In Extension, success is defined as the extent to which our educational programs have made a difference in the lives of the citizens of Alexander County. Evaluation methods are the way we make those observations about first and foremost whether any changes occurred as a result our educational programs, and subsequently the significance of those changes. As an educational organization, the changes we seek focus on key outcomes such as the knowledge and skills participants gain from our programs. More specifically, in this plan, we are using quantitative research methods such as retrospective testing, pre and post tests and/or surveys to measure change in knowledge gained, the application of that knowledge, number of new skills developed, and types of new skills developed. Extension, as a results-oriented organization, is committed to also assessing the social, economic and/or environmental impact that our programs have on the individuals who participate, their families and communities and ultimately the county as a whole (i.e. true significance of the changes stemming from our programs). We plan to measure these impacts in both the long and short-term. In this annual plan (short-term), we have outlined financial impact and cost benefit analysis as our primary evaluation methods. Another value held in Extension is actively listening to and dialoguing with targeted learners. Therefore, this plan also includes qualitative evaluation methods such as testimonials from program participants, and interviews and focus groups with participants.

VI. Membership of Advisory Leadership System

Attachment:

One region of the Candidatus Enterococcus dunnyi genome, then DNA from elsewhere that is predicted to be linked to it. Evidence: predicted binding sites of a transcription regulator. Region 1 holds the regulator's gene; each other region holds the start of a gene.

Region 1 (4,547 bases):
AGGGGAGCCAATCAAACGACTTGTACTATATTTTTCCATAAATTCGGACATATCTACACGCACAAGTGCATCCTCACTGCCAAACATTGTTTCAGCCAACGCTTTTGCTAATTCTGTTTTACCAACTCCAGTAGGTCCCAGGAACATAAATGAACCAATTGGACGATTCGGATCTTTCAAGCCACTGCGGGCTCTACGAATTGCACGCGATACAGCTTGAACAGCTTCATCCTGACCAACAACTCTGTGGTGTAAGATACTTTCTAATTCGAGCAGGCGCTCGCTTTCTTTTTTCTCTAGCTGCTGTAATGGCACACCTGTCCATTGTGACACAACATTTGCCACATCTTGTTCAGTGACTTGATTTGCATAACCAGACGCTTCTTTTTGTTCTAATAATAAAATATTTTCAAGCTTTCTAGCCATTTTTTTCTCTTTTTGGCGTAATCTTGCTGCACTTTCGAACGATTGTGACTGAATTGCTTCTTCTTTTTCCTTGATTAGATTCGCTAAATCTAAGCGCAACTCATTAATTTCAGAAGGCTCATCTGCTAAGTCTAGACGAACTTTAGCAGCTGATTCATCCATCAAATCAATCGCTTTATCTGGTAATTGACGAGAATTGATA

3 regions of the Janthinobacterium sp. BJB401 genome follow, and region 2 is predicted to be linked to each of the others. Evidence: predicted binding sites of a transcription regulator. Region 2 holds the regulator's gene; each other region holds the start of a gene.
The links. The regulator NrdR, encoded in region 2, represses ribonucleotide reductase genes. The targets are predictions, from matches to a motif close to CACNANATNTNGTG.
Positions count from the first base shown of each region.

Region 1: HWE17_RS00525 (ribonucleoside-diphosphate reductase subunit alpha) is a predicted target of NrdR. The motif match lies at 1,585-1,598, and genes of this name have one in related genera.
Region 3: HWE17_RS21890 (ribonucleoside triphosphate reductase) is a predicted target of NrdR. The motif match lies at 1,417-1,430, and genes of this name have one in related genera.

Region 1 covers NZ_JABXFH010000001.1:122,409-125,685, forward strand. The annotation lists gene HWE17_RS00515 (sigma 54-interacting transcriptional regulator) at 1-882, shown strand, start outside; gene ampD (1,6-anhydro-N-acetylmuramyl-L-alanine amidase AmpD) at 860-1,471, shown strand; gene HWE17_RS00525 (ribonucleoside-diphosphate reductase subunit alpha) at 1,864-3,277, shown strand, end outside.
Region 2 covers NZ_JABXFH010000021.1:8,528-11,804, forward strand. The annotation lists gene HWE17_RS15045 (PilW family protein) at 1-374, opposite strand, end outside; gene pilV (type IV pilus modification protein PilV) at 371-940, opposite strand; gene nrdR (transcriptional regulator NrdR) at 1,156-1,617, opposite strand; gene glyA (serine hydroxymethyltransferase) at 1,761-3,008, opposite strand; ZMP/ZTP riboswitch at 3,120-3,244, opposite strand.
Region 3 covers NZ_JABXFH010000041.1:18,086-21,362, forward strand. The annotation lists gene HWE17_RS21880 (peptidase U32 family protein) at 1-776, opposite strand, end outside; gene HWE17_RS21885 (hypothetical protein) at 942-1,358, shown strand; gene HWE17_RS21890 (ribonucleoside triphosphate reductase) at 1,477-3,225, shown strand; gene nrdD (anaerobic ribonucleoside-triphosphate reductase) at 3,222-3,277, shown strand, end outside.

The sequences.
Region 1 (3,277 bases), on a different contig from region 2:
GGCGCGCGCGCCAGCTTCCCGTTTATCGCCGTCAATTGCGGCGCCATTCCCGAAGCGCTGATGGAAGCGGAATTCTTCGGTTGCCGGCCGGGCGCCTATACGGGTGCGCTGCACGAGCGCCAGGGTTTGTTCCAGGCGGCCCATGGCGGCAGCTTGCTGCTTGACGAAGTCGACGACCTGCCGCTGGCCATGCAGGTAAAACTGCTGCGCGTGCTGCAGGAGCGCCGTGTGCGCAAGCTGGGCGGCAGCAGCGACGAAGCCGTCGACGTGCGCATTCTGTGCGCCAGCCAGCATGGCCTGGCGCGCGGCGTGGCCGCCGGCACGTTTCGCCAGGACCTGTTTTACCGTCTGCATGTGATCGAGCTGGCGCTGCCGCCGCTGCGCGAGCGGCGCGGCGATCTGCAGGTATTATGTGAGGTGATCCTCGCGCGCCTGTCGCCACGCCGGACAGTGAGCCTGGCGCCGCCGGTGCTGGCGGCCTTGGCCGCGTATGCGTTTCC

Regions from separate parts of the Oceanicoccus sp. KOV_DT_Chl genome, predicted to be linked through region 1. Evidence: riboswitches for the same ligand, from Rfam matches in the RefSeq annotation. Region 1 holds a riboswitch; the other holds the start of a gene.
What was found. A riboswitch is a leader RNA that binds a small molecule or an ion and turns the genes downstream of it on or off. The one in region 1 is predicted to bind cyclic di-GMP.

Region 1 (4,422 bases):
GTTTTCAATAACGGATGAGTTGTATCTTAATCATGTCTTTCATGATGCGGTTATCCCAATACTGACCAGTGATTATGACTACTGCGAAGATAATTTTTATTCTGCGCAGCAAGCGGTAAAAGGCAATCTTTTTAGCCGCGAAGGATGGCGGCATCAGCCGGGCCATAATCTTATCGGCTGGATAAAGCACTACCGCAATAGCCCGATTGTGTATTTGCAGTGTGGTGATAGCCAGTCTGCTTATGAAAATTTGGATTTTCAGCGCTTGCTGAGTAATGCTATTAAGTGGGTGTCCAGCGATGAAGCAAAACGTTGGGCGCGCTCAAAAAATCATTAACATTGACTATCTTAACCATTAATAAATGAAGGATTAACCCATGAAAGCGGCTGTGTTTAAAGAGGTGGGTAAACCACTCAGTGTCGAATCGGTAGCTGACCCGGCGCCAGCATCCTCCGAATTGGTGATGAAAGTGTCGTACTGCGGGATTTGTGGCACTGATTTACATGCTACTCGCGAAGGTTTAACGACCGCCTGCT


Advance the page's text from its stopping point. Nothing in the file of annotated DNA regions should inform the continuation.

Advisory Council
Cary Cash-Chair
Gary Herman
Carry Cash
Sandra Miller
Chris Dugan
Corey Parker
Traci Fox
Amy Childers
Ronnie Reese
Wayne Wooten
Matt Cooksey
Trudy Perry
Mike Richmond
Poultry
Shawn Brown
Martha Smith
Kathy Gilreath
Darryl Moore
Carl Bentley
Louise Hatton
Lee Herman
Master Gardener
Phill Bowman
Venus Bowman
Ronnie Robinette
Chad Ritchie
Larren Hagen
Beef
David Herman
Daniel Chapman
Eugene White
Rodney Herman
Trevor Chatham
Charles Johnson
Dustin Queen
Brad Gilreath
Brandon Brown
Horse
Denise Vick
Amanda Jagniszak
Dr Tiffany Bradford
FCS Volunteer Leadership
Wanda Stafford
Ella Mae Nichols
Carrie Pulley
Carolyn Campbell
Family & Consumer Science
Macy Jones
Laura Crooks
Kristen Jolly
Ella May Nichols
Bria Marlowe
Christine Gates
4-H & Youth
Merlyn Davis
Ava Harris
Brandon Brown
Amy Childers
Sandra Miller

VII. Staff Membership

Lenny Rogers
Title: County Extension Director
Phone: (828) 632-4451
Email: lenny_rogers@ncsu.edu

Allison Brown
Title: Extension Agent, Agriculture - Agronomy and Livestock
Phone: (828) 632-4451
Email: allison_brown@ncsu.edu

Julie Campbell
Title: County Extension Administrative Assistant
Phone: (828) 632-4451
Email: julie_campbell@ncsu.edu

Jenny Carleo
Title: Area Specialized Agent, Agriculture - Grain Crops
Phone: (704) 873-0507
Email: jscarleo@ncsu.edu

April Dillon
Title: Area Extension Agent, 4-H Youth Development
Phone: (704) 482-4365
Email: april_dillon@ncsu.edu

Lauren Greene
Title: Area Specialized Agent, Agriculture - Poultry
Phone: (336) 651-7347
Email: lauren_greene@ncsu.edu

Marissa Herchler
Title: Area Specialized Agent, Agriculture - Animal Food Safety (FSMA Programs)
Phone: (919) 515-5396
Email: marissa_herchler@ncsu.edu